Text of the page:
I get asked a lot of times what we do as geriatric care managers, and you can go to our national association’s web site (caremanger.org) for their answer. But since we most often get called in to address a life crisis or other life-changing event in the life of an older loved one, I thought it would be helpful to offer what it looks like in action to be a geriatric care manager (a GCM) when the call comes in.
As a GCM, what we do best is assess a situation, make a plan and then assist in executing the plan. Most of the caregiver calls we get, however, leave very little time to assess and plan, because it is a family emergency when our phone rings. Mom or dad has fallen with a resulting hip fracture or mom or dad has had a stroke or a heart attack or some other medical emergency. A geriatric care manager is not the first responder, but we are the second responders who help the older loved one’s support system find their options and recover some sense of normalcy. Sometimes it becomes a new normal, because life has changed for everyone.
Caregivers may not realize how “normal” has changed so instantly at first, because the hospital providers have done a remarkable job of stabilizing the patient and averting a life-ending disaster. And even the course of the hospital trajectory seems normalizing. A discharge planner comes to the older loved one’s room and explains how home health will be prescribed or how physical therapy will be ordered and the road to recovery seems pretty clear.
At this point, please do not mistake what I am saying for a criticism of hospital discharge planning, but look closely at what they call the process. They do not call it normalizing planning, they do not call it the new normal planning, they do not call it life planning; they call it discharge planning. Their major focus is on getting the patient safely out of the hospital and into the next level of care – it may be a rehab center in the case of a broken hip or a nursing home in other cases or home with a provider coming to them for their care. But who is looking to help create a plan for regaining and optimizing quality of life? Who is there to help make home a safe place for an older loved one with some new physical or health deficits that were not there before?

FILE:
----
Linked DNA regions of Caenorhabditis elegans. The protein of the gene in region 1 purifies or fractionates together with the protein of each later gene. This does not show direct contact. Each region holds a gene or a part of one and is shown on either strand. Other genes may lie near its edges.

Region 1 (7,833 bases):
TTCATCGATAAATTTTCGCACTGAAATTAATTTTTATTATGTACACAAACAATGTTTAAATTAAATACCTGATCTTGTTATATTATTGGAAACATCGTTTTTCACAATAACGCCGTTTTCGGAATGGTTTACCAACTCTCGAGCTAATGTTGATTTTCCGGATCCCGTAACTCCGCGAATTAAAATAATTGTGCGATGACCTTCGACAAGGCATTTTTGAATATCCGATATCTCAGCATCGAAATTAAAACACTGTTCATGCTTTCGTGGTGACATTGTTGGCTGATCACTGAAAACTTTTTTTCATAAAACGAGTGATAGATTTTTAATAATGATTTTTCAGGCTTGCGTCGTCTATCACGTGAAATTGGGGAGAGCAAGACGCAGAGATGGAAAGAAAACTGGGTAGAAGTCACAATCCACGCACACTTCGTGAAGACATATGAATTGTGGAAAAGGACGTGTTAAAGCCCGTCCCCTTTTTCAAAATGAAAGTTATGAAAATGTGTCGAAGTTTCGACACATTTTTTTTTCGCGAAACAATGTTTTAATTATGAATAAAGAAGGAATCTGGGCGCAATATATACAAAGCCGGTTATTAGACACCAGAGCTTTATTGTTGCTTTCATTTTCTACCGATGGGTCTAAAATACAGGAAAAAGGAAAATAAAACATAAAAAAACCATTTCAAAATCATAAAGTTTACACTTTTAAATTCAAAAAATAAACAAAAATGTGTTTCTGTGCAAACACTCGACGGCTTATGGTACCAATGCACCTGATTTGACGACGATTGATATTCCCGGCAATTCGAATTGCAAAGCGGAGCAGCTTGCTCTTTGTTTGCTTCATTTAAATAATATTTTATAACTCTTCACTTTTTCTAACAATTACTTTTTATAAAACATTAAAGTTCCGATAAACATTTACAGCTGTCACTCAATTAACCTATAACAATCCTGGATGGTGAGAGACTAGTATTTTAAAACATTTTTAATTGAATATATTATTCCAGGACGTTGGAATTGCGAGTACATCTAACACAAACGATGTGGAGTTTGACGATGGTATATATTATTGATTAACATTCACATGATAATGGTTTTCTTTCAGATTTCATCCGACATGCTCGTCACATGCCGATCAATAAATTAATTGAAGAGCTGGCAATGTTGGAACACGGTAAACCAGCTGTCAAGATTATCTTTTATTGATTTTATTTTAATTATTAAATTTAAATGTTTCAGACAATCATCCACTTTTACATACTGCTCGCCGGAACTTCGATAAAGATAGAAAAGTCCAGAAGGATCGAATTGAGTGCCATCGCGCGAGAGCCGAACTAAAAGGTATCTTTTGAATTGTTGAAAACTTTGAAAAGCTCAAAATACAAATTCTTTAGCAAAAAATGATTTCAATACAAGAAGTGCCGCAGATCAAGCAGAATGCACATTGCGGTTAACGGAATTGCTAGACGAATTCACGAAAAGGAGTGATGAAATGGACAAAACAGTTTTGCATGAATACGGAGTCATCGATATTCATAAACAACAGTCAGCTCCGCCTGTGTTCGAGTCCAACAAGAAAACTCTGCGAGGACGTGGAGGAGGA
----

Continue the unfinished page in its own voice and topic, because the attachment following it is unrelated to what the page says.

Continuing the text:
I have just given the job description for a geriatric care manager. GCMs are the people who help make home safer…or if not home, then help to offer the options for a safe place for your older loved one. We are the people who help to find and coordinate the services or physical assists for a person whose life-changing event will not allow life to go back to what it once was. As I tell our clients, we are the option-makers for the decision-makers, and “quality of life” is our goal not just for the older loved one, but for all the caregivers as well.
We also are the voice of the caregiver and the older loved one. We are the advocates who will speak up when a referral is not to the appropriate medical specialist or when something in the medical record does not make sense. One of my clients once observed that we “translate medical speak” for the family. And we even go one beyond that by asking questions not every lay person would think to ask. We also recognize what a tough path an older loved one’s care trajectory can be for the caregiver. We are there to help care for the caregiver as much as for the older loved for whom they called us in the first place.
Charlotte Bishop is a Geriatric Care Manager and founder of Creative Care Management, certified professionals who are geriatric advocates, resources, counselors and friends to older adults and their families in metropolitan Chicago. Please email your questions to email@example.com.